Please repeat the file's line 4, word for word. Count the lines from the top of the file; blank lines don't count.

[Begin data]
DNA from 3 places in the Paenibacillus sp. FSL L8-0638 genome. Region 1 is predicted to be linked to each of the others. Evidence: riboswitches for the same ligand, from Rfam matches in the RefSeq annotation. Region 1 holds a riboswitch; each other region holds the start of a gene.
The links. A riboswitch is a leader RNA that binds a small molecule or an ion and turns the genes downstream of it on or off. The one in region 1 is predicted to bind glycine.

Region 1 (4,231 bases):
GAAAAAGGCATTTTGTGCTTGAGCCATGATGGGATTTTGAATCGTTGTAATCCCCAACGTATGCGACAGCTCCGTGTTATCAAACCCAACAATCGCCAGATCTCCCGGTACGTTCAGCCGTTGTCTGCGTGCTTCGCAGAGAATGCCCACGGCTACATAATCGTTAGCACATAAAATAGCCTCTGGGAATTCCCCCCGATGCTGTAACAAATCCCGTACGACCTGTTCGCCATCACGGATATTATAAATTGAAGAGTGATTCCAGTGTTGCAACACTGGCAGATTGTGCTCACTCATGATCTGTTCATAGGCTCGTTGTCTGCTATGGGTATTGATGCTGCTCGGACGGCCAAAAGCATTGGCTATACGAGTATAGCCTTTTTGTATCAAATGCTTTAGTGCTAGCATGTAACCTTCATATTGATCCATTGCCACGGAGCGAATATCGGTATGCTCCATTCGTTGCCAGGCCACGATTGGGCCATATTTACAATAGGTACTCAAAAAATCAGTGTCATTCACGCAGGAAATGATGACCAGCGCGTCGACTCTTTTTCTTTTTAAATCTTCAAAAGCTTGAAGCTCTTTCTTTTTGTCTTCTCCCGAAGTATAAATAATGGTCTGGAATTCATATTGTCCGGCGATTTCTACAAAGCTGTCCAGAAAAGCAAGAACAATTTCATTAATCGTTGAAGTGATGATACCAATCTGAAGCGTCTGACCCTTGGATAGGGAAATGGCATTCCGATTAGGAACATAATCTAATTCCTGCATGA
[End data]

GAAAAAGGCATTTTGTGCTTGAGCCATGATGGGATTTTGAATCGTTGTAATCCCCAACGTATGCGACAGCTCCGTGTTATCAAACCCAACAATCGCCAGATCTCCCGGTACGTTCAGCCGTTGTCTGCGTGCTTCGCAGAGAATGCCCACGGCTACATAATCGTTAGCACATAAAATAGCCTCTGGGAATTCCCCCCGATGCTGTAACAAATCCCGTACGACCTGTTCGCCATCACGGATATTATAAATTGAAGAGTGATTCCAGTGTTGCAACACTGGCAGATTGTGCTCACTCATGATCTGTTCATAGGCTCGTTGTCTGCTATGGGTATTGATGCTGCTCGGACGGCCAAAAGCATTGGCTATACGAGTATAGCCTTTTTGTATCAAATGCTTTAGTGCTAGCATGTAACCTTCATATTGATCCATTGCCACGGAGCGAATATCGGTATGCTCCATTCGTTGCCAGGCCACGATTGGGCCATATTTACAATAGGTACTCAAAAAATCAGTGTCATTCACGCAGGAAATGATGACCAGCGCGTCGACTCTTTTTCTTTTTAAATCTTCAAAAGCTTGAAGCTCTTTCTTTTTGTCTTCTCCCGAAGTATAAATAATGGTCTGGAATTCATATTGTCCGGCGATTTCTACAAAGCTGTCCAGAAAAGCAAGAACAATTTCATTAATCGTTGAAGTGATGATACCAATCTGAAGCGTCTGACCCTTGGATAGGGAAATGGCATTCCGATTAGGAACATAATCTAATTCCTGCATGA